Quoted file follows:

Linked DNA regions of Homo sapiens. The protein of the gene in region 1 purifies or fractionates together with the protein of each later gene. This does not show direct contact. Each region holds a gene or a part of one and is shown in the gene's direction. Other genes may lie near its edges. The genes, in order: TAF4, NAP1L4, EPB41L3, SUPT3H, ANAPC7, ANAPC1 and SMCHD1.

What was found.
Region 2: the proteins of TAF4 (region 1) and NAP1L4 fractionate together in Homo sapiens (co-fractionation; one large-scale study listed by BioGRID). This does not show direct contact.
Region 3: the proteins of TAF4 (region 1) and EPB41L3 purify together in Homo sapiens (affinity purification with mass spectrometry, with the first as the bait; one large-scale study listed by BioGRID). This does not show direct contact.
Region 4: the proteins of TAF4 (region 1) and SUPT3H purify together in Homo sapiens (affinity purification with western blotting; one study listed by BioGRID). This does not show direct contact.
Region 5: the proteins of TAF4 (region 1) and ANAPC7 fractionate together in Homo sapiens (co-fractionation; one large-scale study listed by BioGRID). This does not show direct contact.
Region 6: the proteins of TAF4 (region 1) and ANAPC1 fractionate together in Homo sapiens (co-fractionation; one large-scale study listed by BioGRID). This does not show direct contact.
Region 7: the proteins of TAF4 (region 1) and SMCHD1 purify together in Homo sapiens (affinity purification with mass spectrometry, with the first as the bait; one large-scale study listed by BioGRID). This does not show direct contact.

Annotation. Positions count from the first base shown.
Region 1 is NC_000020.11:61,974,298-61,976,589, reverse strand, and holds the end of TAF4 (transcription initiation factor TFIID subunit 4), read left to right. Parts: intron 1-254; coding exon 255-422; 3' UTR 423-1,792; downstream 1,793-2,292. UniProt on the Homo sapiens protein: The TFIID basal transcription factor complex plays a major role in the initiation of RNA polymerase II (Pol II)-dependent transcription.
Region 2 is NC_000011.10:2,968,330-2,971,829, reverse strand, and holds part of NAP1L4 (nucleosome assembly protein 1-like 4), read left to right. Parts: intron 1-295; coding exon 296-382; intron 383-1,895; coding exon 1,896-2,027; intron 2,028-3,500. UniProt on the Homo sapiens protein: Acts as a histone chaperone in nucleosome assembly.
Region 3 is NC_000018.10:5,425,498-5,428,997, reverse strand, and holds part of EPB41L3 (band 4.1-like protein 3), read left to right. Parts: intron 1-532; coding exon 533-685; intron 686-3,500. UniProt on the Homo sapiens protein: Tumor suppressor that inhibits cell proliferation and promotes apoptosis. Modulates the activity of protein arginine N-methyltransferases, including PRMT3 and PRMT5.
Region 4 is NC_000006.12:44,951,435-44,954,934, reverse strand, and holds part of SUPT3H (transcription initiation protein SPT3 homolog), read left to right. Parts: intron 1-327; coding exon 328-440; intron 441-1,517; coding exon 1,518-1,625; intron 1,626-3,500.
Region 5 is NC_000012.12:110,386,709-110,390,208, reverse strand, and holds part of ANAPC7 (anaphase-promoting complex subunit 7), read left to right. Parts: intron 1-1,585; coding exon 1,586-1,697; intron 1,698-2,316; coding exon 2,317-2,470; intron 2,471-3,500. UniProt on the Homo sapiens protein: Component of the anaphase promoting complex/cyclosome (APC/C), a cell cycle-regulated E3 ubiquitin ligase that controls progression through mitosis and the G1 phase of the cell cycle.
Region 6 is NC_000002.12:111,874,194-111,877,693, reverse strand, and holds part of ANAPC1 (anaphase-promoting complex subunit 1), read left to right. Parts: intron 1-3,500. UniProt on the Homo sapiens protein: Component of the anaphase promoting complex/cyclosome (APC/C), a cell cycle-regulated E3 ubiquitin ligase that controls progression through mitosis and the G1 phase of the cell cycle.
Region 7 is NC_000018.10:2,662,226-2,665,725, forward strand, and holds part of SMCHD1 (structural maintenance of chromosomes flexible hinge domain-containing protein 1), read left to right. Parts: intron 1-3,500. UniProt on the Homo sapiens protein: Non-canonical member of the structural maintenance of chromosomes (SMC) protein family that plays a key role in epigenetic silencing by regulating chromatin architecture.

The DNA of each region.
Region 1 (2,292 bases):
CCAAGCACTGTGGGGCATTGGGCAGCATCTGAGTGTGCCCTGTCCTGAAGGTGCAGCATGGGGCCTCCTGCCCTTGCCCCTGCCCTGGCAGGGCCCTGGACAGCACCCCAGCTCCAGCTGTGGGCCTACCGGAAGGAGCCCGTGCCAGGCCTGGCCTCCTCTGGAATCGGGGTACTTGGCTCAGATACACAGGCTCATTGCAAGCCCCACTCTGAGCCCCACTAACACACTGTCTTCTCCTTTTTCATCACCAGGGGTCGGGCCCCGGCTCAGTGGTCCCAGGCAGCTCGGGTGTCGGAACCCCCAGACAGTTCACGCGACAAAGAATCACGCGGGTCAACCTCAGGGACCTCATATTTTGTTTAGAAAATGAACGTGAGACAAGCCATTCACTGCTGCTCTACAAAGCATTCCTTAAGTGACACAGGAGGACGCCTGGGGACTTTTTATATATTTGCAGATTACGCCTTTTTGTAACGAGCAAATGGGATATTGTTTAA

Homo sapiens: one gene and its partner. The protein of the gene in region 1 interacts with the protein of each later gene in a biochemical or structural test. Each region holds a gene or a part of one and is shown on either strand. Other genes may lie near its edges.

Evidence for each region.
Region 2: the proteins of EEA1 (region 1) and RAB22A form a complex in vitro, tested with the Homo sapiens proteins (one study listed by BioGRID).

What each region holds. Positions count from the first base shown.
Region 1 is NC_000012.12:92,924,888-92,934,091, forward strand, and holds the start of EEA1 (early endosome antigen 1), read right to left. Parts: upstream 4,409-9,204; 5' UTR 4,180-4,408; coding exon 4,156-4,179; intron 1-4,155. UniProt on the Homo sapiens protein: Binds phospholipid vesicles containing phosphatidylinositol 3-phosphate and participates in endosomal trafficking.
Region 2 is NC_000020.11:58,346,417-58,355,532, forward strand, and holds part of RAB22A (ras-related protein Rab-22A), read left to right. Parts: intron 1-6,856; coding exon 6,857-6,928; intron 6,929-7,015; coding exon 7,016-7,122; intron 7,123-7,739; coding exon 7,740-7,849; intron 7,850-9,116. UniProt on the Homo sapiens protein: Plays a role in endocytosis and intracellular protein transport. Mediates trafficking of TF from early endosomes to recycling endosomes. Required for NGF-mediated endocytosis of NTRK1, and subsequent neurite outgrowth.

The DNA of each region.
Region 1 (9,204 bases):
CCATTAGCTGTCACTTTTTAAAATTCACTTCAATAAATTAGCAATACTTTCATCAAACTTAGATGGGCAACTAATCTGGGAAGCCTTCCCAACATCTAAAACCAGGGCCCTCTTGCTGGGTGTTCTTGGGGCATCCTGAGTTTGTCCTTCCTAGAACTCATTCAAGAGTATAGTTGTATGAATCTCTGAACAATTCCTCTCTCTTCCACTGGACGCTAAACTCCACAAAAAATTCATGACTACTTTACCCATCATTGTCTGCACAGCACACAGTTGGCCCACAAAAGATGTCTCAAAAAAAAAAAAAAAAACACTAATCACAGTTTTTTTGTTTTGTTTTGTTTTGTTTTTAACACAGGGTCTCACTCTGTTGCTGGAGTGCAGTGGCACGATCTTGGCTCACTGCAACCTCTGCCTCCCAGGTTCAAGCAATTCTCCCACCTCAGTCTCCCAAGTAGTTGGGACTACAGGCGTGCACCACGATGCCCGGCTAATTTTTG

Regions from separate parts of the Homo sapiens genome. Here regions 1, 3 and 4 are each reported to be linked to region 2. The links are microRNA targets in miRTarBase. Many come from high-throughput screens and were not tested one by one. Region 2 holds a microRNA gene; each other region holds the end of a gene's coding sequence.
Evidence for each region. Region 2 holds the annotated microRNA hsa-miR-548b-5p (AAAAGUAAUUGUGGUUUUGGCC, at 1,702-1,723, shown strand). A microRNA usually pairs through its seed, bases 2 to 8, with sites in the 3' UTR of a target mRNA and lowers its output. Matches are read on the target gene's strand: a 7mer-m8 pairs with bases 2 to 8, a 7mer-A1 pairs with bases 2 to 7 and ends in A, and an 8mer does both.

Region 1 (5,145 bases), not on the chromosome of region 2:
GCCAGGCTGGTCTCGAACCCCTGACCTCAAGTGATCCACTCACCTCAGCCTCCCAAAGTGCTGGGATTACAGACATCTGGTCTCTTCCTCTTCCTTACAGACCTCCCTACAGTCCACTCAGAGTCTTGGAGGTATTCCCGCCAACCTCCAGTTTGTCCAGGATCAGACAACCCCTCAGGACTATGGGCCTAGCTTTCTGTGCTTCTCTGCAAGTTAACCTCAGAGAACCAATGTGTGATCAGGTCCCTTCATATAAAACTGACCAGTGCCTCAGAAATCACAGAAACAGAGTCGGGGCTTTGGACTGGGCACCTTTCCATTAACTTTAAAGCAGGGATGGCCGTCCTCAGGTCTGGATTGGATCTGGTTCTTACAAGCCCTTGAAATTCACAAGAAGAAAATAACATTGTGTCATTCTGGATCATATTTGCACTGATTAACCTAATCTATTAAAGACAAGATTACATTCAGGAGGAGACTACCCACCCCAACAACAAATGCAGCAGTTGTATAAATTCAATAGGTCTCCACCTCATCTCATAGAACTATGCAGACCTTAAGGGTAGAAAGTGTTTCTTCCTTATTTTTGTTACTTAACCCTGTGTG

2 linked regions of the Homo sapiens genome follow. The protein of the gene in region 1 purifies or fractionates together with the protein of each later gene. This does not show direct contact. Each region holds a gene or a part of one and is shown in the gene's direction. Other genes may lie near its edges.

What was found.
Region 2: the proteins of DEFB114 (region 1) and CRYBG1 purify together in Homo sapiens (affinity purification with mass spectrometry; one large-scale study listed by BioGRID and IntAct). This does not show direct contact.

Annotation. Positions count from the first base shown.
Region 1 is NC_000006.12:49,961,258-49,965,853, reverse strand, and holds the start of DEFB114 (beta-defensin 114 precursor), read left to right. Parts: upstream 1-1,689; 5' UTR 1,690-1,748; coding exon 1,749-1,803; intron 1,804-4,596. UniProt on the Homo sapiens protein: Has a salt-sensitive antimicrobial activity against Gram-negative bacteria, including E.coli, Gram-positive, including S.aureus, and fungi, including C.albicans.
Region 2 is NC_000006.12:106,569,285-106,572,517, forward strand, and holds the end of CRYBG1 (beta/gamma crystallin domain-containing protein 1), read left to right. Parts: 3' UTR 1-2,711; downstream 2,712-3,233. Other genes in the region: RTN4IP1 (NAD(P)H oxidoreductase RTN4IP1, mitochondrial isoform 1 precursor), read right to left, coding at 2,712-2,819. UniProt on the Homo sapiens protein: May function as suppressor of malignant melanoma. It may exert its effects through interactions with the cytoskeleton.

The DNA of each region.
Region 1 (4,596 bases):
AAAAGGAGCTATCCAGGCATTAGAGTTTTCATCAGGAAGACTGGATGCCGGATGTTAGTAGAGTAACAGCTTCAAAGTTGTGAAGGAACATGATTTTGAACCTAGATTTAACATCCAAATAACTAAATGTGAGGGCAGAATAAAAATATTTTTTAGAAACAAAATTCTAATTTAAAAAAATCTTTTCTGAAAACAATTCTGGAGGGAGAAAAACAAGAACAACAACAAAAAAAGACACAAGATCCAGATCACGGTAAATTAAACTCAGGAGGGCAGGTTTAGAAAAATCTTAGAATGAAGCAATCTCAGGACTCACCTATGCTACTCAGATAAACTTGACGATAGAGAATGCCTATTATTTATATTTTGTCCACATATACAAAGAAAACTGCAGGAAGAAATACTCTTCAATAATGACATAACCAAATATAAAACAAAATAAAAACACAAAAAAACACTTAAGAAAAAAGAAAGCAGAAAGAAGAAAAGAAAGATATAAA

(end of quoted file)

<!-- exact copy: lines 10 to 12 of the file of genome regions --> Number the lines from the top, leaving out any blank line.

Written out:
Region 1 is NC_000020.11:61,974,298-61,976,589, reverse strand, and holds the end of TAF4 (transcription initiation factor TFIID subunit 4), read left to right. Parts: intron 1-254; coding exon 255-422; 3' UTR 423-1,792; downstream 1,793-2,292. UniProt on the Homo sapiens protein: The TFIID basal transcription factor complex plays a major role in the initiation of RNA polymerase II (Pol II)-dependent transcription.
Region 2 is NC_000011.10:2,968,330-2,971,829, reverse strand, and holds part of NAP1L4 (nucleosome assembly protein 1-like 4), read left to right. Parts: intron 1-295; coding exon 296-382; intron 383-1,895; coding exon 1,896-2,027; intron 2,028-3,500. UniProt on the Homo sapiens protein: Acts as a histone chaperone in nucleosome assembly.
Region 3 is NC_000018.10:5,425,498-5,428,997, reverse strand, and holds part of EPB41L3 (band 4.1-like protein 3), read left to right. Parts: intron 1-532; coding exon 533-685; intron 686-3,500. UniProt on the Homo sapiens protein: Tumor suppressor that inhibits cell proliferation and promotes apoptosis. Modulates the activity of protein arginine N-methyltransferases, including PRMT3 and PRMT5.